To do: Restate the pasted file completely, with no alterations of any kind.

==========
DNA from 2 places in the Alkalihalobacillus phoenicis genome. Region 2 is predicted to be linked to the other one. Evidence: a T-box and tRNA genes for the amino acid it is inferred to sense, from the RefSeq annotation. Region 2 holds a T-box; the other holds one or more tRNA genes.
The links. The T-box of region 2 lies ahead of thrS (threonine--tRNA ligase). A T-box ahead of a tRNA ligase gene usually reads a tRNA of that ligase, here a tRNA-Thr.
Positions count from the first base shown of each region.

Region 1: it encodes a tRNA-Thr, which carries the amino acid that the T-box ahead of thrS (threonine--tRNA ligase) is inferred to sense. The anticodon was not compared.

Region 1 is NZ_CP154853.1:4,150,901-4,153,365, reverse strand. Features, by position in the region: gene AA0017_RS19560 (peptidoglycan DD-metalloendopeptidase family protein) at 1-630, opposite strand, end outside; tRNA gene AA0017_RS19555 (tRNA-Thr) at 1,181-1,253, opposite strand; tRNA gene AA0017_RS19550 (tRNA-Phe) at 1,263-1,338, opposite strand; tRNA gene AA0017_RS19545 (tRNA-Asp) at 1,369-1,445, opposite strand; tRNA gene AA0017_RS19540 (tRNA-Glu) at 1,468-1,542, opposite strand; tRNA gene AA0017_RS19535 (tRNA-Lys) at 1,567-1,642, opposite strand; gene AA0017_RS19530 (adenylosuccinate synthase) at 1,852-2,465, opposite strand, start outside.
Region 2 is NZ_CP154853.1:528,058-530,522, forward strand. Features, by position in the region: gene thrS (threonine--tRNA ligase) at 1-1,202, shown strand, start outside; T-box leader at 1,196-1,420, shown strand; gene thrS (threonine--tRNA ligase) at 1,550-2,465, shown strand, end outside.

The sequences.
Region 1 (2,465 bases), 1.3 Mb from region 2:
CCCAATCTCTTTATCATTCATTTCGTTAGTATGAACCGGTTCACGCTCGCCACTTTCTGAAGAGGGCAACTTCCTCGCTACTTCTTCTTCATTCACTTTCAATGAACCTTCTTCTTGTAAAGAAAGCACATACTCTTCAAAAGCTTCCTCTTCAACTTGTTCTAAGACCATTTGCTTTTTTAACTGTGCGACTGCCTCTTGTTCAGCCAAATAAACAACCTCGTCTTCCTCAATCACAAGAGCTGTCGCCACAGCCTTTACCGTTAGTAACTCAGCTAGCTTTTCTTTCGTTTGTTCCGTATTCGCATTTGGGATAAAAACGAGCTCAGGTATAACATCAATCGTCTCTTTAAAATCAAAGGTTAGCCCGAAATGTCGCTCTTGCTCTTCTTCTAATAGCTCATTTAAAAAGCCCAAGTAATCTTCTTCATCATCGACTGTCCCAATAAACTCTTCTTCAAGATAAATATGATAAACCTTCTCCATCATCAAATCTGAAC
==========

DNA from 2 places in the Alkalihalobacillus phoenicis genome. Region 2 is predicted to be linked to the other one. Evidence: a T-box and tRNA genes for the amino acid it is inferred to sense, from the RefSeq annotation. Region 2 holds a T-box; the other holds one or more tRNA genes.
The links. The T-box of region 2 lies ahead of thrS (threonine--tRNA ligase). A T-box ahead of a tRNA ligase gene usually reads a tRNA of that ligase, here a tRNA-Thr.
Positions count from the first base shown of each region.

Region 1: it encodes a tRNA-Thr, which carries the amino acid that the T-box ahead of thrS (threonine--tRNA ligase) is inferred to sense. The anticodon was not compared.

Region 1 is NZ_CP154853.1:4,150,901-4,153,365, reverse strand. Features, by position in the region: gene AA0017_RS19560 (peptidoglycan DD-metalloendopeptidase family protein) at 1-630, opposite strand, end outside; tRNA gene AA0017_RS19555 (tRNA-Thr) at 1,181-1,253, opposite strand; tRNA gene AA0017_RS19550 (tRNA-Phe) at 1,263-1,338, opposite strand; tRNA gene AA0017_RS19545 (tRNA-Asp) at 1,369-1,445, opposite strand; tRNA gene AA0017_RS19540 (tRNA-Glu) at 1,468-1,542, opposite strand; tRNA gene AA0017_RS19535 (tRNA-Lys) at 1,567-1,642, opposite strand; gene AA0017_RS19530 (adenylosuccinate synthase) at 1,852-2,465, opposite strand, start outside.
Region 2 is NZ_CP154853.1:528,058-530,522, forward strand. Features, by position in the region: gene thrS (threonine--tRNA ligase) at 1-1,202, shown strand, start outside; T-box leader at 1,196-1,420, shown strand; gene thrS (threonine--tRNA ligase) at 1,550-2,465, shown strand, end outside.

The sequences.
Region 1 (2,465 bases), 1.3 Mb from region 2:
CCCAATCTCTTTATCATTCATTTCGTTAGTATGAACCGGTTCACGCTCGCCACTTTCTGAAGAGGGCAACTTCCTCGCTACTTCTTCTTCATTCACTTTCAATGAACCTTCTTCTTGTAAAGAAAGCACATACTCTTCAAAAGCTTCCTCTTCAACTTGTTCTAAGACCATTTGCTTTTTTAACTGTGCGACTGCCTCTTGTTCAGCCAAATAAACAACCTCGTCTTCCTCAATCACAAGAGCTGTCGCCACAGCCTTTACCGTTAGTAACTCAGCTAGCTTTTCTTTCGTTTGTTCCGTATTCGCATTTGGGATAAAAACGAGCTCAGGTATAACATCAATCGTCTCTTTAAAATCAAAGGTTAGCCCGAAATGTCGCTCTTGCTCTTCTTCTAATAGCTCATTTAAAAAGCCCAAGTAATCTTCTTCATCATCGACTGTCCCAATAAACTCTTCTTCAAGATAAATATGATAAACCTTCTCCATCATCAAATCTGAAC